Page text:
Tuesday, October 11, 2016

Thinking in terms of API

Soon I'll be completing seven years of career in IT. I have worked as a software engineer, then a senior software engineer, and for last one and half year as a team leader. And during all this time, I have encountered a number of problems. I have seen code of various quality, code that looked like spaghetti,  totally unmaintained and terror to make any changes to. I have also seen well maintained, well architectured code. I have seen C, C++, .Net, Java, JavaScript, PHP, SQL Procedures and shell scripts. I think I have seen more than enough.
So while reflecting on all this and trying to apply my previous experience to my current work which is in embedded systems, I thought I need to think about API's and how to apply them to my work. Actually it shouldn't be a debate, API's are needed. To avoid mixing of various different functionalities, you need API'fied layers and clear separation between the various functions.
But from what I've seen in embedded applications, it's peoples style to liberally use globals, externs, and with a big application like a complex HVAC system, or a motor ECU, it turns into an unholy mess. You end up with a bunch of static, globals, extern functions and other bits that makes understanding and maintaining such a code a pain in the a**.
That's where API's come in. You are actually formalizing the functionality, and coding the prototypes for that module accordingly. This way you separate functionality into that module and hide all that away from other modules/functions etc.
Consider following example:
Recently I was working on a UDS client. This client communicates with UDS server on a vehicle, it creates UDS queries using UDS over CAN, and writes/reads the queries and response. Now, a quick and dirty hack would have been to hardcode the few, about 4 UDS queries and read off their responses. It would have been easy. But I thought about the utility and possible use cases for this little app. I came to the conclusion that there is a chance of this utility needing future functionality additions. So I tried to mudularize it. That means it got architectured into following three layers.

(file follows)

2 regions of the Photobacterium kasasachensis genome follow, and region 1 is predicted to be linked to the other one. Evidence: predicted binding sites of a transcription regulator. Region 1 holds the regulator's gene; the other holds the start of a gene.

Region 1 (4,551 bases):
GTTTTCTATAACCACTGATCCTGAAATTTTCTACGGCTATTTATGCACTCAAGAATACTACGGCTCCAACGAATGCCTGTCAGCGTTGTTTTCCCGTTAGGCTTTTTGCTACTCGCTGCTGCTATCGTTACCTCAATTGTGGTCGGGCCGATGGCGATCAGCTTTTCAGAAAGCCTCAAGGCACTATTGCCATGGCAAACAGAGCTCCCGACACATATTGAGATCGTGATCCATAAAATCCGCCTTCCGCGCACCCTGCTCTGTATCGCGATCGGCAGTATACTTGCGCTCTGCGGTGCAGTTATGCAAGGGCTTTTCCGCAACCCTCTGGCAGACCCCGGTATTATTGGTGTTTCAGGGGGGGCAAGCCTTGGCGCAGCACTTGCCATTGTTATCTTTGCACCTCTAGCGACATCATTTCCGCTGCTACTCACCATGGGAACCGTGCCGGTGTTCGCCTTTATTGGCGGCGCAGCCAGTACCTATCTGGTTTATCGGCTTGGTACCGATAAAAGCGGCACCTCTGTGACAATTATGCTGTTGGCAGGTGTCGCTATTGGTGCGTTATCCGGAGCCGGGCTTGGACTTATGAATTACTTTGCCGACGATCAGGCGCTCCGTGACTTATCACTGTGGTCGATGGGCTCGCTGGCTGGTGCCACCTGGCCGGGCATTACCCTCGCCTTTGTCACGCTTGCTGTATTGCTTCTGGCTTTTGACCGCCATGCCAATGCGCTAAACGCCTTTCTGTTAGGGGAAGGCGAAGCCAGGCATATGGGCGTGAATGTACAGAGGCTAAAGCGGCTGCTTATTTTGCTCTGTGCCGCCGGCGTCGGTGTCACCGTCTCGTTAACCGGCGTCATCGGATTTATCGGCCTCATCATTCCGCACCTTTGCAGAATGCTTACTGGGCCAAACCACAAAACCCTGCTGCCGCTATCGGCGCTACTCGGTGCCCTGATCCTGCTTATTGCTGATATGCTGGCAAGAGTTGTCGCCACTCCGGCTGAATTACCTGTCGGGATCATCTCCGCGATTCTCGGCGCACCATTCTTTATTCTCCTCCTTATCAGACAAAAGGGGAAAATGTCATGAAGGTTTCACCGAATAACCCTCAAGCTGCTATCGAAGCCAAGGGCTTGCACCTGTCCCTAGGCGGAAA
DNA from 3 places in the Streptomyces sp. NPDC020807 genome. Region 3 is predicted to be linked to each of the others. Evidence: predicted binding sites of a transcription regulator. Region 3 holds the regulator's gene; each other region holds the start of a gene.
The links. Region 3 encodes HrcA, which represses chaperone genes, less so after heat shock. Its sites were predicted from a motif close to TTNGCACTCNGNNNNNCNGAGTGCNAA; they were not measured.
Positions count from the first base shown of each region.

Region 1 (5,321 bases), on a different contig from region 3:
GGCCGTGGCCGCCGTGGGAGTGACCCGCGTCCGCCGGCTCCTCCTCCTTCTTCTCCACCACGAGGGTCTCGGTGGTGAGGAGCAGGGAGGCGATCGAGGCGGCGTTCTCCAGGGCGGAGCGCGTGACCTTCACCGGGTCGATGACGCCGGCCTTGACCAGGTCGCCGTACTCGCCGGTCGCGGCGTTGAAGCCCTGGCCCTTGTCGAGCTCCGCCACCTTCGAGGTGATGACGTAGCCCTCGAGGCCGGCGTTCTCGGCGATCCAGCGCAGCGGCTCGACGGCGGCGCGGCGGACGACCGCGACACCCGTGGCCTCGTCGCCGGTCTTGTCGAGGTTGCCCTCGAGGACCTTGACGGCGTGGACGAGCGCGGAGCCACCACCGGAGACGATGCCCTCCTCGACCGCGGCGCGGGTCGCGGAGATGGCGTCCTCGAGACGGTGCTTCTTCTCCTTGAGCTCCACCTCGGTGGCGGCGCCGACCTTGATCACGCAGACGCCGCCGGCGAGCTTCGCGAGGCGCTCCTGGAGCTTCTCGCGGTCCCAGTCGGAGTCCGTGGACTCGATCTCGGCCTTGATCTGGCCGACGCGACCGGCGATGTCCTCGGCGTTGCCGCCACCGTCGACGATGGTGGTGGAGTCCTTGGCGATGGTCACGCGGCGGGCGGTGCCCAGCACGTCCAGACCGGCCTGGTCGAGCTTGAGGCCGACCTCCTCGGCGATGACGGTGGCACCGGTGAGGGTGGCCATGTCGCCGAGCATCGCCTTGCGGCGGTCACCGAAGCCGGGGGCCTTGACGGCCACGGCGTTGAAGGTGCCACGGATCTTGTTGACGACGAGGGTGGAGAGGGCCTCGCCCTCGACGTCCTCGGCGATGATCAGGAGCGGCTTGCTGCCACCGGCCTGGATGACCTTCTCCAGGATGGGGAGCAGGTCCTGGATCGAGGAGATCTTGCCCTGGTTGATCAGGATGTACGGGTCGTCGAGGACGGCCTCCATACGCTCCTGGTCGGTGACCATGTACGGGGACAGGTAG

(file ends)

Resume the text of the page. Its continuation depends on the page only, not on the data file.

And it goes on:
1. Application layer: Here we create a UDS query and send it to the next layer.
2. Service layer: Here we implement the transport layer for the UDS over CAN functionality.
3. Device layer: Here we implement a virtual CAN device and abstract its read/ write functions.
I had to think hard on the data passing between layers. Also how to maintain the logical separation. Took me about 30% more time but it was worth it. Because next week I was told to make this utility compatible with another CAN device. And with this code I just had to create another derived CANDevice class and implement the read/write functions according to this new device's API's.
Such is the use of API's for code maintainability. And such code is totally applicable to embedded applications. This would address the logical separation and readability aspects of embedded code.
The other pain aspect of embedded code is extern functins and global variables. Having application level global buffers and passing them by reference to lower layers would solve the problem of readability. It would make function prototypes a bit long but then you wouldn't have to hunt the globals around. It would also clarify data passing since all data used.in the function would be visible in its prototype.
Well, this approach does looks promising. Lets see how it works out in real life.

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